(KRON) — July is Disability Pride Month and this week the country recognized the passing of the Americans with Disabilities Act by Congress more than 30 years ago.

While strides have been made in terms of accessibility, there is still work to be done. “Writing has been a strong suit ever since I was small,” said Steven Aquino, freelance tech journalist. Steven has cerebral palsy, a stutter, and hearing loss.

Over the last decade, he has become a trusted voice on accessibility tech with bylines on sites like Tech Crunch and Forbes Tech. “The other sites I contribute to I’m not on staff there but I’m hoping that someone will hire me,” said Aquino.

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As employers strive to diversify their workforce, thinking of disability as the silent ‘d’ in diversity would be a good place to start. “I think accessibility should be part of tech journalism as a staff role so I’m hoping for that,” said Aquino.

In the past, disabled people have been limited from building financial security at the risk of losing public benefits. Now, able accounts or CalABLE accounts here in California, are giving them the option to save and invest in their future.

“Accounts came about in 2014 when the Able Act achieving a better life experience act, was passed at the federal level and it enabled states like California to create these accounts to offer them to state residents that have certain disabilities and to allow them to save on a tax advantaged basis without losing those benefits they rely upon,” said Patricia Roberts, the COO of Gift of College Inc.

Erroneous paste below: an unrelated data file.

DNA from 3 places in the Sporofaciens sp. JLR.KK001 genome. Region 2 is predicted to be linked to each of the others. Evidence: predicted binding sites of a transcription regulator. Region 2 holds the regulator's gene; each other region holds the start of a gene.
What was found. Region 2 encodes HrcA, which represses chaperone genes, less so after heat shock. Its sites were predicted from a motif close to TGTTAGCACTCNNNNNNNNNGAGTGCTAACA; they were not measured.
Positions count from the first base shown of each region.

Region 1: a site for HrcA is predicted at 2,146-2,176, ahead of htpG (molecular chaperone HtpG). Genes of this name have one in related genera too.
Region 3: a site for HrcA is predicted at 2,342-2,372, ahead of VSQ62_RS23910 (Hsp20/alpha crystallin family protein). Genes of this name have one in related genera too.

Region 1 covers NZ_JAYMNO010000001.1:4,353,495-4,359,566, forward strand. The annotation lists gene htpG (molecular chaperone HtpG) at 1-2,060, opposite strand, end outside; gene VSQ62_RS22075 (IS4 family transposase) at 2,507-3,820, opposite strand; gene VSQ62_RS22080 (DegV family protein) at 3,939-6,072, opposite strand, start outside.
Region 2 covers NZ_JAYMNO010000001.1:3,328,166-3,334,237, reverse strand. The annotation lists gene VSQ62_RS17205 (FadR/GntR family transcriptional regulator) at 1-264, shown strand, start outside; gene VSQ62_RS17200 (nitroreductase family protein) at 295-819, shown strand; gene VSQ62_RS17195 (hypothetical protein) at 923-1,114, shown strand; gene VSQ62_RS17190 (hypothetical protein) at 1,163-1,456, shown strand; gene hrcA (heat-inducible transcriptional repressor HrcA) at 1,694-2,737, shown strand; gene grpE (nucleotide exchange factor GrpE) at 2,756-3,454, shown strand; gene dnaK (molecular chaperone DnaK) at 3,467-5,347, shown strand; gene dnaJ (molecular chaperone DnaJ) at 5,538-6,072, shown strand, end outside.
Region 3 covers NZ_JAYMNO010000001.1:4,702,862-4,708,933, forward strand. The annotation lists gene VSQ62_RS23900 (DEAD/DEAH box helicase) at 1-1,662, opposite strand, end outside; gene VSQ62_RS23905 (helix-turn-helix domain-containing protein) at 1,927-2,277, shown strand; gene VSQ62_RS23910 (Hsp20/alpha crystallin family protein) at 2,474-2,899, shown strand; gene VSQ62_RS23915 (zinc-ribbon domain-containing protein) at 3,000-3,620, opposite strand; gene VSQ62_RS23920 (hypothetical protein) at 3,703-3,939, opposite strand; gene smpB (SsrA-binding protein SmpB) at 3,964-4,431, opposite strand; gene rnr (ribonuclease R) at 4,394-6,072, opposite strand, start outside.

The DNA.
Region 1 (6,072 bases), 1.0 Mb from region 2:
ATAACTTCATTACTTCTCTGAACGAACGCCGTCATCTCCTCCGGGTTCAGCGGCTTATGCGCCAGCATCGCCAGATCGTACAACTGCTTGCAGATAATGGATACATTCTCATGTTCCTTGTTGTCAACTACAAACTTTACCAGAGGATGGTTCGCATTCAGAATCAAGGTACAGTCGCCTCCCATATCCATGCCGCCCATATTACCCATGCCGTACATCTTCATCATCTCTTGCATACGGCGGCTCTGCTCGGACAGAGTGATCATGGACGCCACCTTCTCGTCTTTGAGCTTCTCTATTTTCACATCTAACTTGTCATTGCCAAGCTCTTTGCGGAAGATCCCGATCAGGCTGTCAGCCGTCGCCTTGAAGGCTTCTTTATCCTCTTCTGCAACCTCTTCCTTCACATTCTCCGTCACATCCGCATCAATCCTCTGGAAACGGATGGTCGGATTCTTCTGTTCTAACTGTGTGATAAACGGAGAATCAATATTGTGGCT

Patricia Roberts is the sister of a disabled person and works to make both disabled people and employers aware of these benefits. “These expenses are quite broad. Anything that can help with the well-being, health and independence of a disabled person,” said Roberts.

“I think they’re great. I try to set aside money into my ABLE account every month,” said Aquino. Steven has had an active ABLE account for the past few years.

To open an ABLE account, your disability must have begun before the age of 26. CalABLE accounts allow up to $100,000 to be saved without affecting supplemental security income or MediCal.

The accounts grow tax-free, and the money can be spent on qualified disability expenses like prevention and wellness expenses, housing, and transportation costs. Anyone can contribute to help with savings, including employers.

“We are in the middle of the great resignation. People are shifting jobs and resigning right now. So having an employer who cares enough to offer something like an ABLE plan as an additional benefit can go a really long way,” said Roberts.